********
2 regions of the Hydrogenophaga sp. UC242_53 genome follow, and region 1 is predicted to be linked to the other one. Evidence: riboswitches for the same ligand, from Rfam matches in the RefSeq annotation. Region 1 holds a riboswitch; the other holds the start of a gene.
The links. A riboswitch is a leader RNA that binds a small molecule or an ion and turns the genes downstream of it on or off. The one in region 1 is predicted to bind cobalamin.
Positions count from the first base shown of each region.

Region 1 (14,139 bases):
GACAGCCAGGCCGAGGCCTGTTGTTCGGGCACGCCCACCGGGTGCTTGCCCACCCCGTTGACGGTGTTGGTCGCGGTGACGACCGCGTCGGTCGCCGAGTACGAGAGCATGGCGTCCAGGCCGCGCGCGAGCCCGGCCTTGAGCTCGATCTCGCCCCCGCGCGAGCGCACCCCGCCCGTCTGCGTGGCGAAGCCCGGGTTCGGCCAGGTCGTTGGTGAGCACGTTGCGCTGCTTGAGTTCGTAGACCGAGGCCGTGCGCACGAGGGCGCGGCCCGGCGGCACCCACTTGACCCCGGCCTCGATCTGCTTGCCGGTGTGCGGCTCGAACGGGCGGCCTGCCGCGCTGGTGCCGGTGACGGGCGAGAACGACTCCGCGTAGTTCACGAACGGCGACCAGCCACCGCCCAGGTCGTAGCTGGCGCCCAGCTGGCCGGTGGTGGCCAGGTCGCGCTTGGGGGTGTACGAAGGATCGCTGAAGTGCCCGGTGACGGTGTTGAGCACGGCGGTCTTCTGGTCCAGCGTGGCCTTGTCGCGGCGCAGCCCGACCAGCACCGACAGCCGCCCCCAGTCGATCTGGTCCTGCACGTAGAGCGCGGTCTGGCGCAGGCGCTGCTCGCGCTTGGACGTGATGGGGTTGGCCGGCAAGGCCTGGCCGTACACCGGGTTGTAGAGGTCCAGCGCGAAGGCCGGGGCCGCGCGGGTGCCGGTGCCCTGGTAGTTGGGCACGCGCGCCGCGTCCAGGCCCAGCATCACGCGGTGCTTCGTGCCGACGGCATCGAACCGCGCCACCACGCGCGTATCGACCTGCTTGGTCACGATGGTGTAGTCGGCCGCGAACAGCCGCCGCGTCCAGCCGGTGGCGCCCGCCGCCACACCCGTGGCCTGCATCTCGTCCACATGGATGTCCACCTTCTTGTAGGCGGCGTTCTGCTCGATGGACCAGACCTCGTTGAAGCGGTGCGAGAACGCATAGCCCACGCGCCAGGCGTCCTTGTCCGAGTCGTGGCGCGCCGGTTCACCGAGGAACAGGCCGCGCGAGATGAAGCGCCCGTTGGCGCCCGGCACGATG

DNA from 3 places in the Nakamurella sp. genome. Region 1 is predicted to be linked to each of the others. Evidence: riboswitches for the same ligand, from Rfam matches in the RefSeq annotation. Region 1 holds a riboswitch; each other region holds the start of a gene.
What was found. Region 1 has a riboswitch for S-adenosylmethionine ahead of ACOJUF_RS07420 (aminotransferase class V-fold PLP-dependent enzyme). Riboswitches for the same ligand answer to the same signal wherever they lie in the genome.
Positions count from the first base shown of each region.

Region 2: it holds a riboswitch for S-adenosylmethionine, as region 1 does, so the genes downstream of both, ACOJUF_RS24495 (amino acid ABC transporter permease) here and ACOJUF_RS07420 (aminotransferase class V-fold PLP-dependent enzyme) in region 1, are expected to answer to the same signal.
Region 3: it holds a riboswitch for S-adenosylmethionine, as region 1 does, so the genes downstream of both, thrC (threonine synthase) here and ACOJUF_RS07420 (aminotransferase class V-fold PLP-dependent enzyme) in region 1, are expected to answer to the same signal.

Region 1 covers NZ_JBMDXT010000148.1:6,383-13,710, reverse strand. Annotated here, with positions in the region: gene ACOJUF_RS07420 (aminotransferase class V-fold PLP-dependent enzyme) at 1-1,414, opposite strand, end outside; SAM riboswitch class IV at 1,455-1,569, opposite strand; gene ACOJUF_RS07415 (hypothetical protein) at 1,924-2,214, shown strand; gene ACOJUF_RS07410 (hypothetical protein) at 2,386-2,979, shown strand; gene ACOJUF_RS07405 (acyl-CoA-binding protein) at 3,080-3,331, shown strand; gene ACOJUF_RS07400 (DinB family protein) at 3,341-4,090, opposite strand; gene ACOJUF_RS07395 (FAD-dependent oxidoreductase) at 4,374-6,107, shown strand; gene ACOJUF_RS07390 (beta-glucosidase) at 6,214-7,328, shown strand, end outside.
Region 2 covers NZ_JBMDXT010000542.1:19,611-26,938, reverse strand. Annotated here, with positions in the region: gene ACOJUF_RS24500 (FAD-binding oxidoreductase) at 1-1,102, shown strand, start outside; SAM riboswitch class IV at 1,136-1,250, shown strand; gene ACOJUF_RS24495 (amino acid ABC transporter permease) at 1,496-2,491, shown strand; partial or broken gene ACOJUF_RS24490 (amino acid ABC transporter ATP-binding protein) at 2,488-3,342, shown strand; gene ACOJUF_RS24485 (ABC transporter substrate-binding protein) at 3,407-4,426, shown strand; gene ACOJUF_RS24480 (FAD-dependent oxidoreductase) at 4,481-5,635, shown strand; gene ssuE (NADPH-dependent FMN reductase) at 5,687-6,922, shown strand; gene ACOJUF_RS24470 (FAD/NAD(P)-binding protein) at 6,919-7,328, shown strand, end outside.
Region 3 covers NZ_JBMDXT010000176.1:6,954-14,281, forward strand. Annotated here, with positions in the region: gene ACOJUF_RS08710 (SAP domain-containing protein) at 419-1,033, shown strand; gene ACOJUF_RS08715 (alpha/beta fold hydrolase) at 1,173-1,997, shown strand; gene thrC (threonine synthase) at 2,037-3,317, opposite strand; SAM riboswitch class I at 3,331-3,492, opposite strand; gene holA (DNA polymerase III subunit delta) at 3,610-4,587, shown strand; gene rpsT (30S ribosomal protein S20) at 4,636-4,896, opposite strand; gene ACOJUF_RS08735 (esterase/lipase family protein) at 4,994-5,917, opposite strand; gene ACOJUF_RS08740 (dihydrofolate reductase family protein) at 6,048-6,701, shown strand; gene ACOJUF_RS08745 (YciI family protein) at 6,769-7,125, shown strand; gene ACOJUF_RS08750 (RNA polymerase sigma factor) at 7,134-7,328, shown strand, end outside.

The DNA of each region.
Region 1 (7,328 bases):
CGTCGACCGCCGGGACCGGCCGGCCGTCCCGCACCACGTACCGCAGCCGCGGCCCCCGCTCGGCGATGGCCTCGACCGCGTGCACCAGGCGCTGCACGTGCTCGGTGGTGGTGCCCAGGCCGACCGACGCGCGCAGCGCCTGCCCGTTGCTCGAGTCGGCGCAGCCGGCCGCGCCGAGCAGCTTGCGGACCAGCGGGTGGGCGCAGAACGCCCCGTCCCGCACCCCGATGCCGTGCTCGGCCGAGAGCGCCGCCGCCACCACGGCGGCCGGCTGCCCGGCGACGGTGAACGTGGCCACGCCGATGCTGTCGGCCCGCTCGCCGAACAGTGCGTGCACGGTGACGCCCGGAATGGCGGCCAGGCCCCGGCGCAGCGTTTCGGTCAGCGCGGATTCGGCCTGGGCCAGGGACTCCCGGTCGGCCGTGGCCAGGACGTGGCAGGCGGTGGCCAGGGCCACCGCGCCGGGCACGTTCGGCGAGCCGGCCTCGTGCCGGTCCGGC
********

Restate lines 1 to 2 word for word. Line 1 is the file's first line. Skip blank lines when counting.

2 regions of the Hydrogenophaga sp. UC242_53 genome follow, and region 1 is predicted to be linked to the other one. Evidence: riboswitches for the same ligand, from Rfam matches in the RefSeq annotation. Region 1 holds a riboswitch; the other holds the start of a gene.
The links. A riboswitch is a leader RNA that binds a small molecule or an ion and turns the genes downstream of it on or off. The one in region 1 is predicted to bind cobalamin.